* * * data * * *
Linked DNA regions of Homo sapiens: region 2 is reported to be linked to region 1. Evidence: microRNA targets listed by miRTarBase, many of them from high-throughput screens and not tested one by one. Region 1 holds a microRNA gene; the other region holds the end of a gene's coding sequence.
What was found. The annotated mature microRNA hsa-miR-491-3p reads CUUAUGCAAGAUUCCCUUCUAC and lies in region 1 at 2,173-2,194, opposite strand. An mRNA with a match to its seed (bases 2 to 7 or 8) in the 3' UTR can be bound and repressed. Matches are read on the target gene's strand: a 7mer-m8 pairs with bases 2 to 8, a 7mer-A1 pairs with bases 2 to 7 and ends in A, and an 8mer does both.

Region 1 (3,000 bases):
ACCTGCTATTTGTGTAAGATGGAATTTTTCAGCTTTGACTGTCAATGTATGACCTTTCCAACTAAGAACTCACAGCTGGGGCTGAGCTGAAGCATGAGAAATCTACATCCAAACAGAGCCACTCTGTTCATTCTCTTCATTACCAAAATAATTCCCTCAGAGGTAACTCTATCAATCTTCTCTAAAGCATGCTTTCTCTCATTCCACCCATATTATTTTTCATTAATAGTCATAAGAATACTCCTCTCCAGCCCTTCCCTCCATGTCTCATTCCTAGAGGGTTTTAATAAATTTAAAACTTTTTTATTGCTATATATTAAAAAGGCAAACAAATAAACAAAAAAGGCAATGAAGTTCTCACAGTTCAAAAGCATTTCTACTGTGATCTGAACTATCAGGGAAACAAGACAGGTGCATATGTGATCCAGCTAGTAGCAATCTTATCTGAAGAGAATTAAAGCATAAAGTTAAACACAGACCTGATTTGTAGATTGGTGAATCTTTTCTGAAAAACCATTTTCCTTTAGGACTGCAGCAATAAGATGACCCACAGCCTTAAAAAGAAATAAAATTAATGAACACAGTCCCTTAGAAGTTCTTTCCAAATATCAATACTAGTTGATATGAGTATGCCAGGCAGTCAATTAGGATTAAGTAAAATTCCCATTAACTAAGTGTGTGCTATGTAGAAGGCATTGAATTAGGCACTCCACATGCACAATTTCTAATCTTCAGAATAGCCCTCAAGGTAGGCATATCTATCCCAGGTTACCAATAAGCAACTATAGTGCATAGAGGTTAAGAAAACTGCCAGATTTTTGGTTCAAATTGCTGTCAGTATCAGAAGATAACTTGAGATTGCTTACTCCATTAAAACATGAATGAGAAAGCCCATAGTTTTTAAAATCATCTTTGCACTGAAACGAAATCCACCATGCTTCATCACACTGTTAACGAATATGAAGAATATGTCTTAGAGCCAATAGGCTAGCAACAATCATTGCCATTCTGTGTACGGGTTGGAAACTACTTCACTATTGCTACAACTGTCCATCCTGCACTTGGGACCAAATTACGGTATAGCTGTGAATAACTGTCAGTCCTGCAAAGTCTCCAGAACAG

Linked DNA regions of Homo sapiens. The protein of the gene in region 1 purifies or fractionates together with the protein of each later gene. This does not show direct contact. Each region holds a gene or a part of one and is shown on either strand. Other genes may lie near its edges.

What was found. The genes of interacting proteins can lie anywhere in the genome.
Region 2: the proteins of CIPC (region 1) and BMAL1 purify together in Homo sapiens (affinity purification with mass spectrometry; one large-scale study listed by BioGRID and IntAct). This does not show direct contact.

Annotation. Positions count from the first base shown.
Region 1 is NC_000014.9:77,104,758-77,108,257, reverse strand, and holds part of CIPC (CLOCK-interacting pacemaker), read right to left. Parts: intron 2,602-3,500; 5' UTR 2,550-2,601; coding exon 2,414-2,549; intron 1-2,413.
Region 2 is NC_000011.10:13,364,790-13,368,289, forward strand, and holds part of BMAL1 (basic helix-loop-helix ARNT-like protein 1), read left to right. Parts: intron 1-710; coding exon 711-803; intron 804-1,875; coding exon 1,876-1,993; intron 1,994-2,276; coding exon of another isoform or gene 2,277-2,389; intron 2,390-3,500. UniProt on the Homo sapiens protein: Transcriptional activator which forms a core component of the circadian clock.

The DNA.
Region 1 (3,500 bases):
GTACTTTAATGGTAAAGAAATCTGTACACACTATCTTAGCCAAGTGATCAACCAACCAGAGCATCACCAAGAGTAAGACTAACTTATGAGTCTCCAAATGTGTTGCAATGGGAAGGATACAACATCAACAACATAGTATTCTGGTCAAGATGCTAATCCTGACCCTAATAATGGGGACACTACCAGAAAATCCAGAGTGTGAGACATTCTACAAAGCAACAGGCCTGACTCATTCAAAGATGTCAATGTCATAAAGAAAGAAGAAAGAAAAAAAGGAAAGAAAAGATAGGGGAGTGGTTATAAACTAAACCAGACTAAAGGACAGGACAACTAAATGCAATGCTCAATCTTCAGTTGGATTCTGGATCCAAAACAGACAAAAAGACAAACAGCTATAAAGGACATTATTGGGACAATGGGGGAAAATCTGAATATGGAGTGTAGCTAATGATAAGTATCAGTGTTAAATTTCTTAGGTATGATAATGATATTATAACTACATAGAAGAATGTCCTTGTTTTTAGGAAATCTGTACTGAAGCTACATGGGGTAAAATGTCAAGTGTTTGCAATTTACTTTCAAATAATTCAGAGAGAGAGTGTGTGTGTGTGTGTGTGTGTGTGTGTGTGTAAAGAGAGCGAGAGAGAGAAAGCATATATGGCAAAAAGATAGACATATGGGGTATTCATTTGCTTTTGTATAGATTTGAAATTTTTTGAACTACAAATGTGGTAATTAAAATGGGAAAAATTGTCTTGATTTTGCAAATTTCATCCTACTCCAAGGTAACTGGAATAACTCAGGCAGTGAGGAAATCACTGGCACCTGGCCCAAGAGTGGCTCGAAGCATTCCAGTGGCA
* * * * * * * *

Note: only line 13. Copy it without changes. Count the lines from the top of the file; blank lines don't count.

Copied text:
GTACTTTAATGGTAAAGAAATCTGTACACACTATCTTAGCCAAGTGATCAACCAACCAGAGCATCACCAAGAGTAAGACTAACTTATGAGTCTCCAAATGTGTTGCAATGGGAAGGATACAACATCAACAACATAGTATTCTGGTCAAGATGCTAATCCTGACCCTAATAATGGGGACACTACCAGAAAATCCAGAGTGTGAGACATTCTACAAAGCAACAGGCCTGACTCATTCAAAGATGTCAATGTCATAAAGAAAGAAGAAAGAAAAAAAGGAAAGAAAAGATAGGGGAGTGGTTATAAACTAAACCAGACTAAAGGACAGGACAACTAAATGCAATGCTCAATCTTCAGTTGGATTCTGGATCCAAAACAGACAAAAAGACAAACAGCTATAAAGGACATTATTGGGACAATGGGGGAAAATCTGAATATGGAGTGTAGCTAATGATAAGTATCAGTGTTAAATTTCTTAGGTATGATAATGATATTATAACTACATAGAAGAATGTCCTTGTTTTTAGGAAATCTGTACTGAAGCTACATGGGGTAAAATGTCAAGTGTTTGCAATTTACTTTCAAATAATTCAGAGAGAGAGTGTGTGTGTGTGTGTGTGTGTGTGTGTGTGTAAAGAGAGCGAGAGAGAGAAAGCATATATGGCAAAAAGATAGACATATGGGGTATTCATTTGCTTTTGTATAGATTTGAAATTTTTTGAACTACAAATGTGGTAATTAAAATGGGAAAAATTGTCTTGATTTTGCAAATTTCATCCTACTCCAAGGTAACTGGAATAACTCAGGCAGTGAGGAAATCACTGGCACCTGGCCCAAGAGTGGCTCGAAGCATTCCAGTGGCA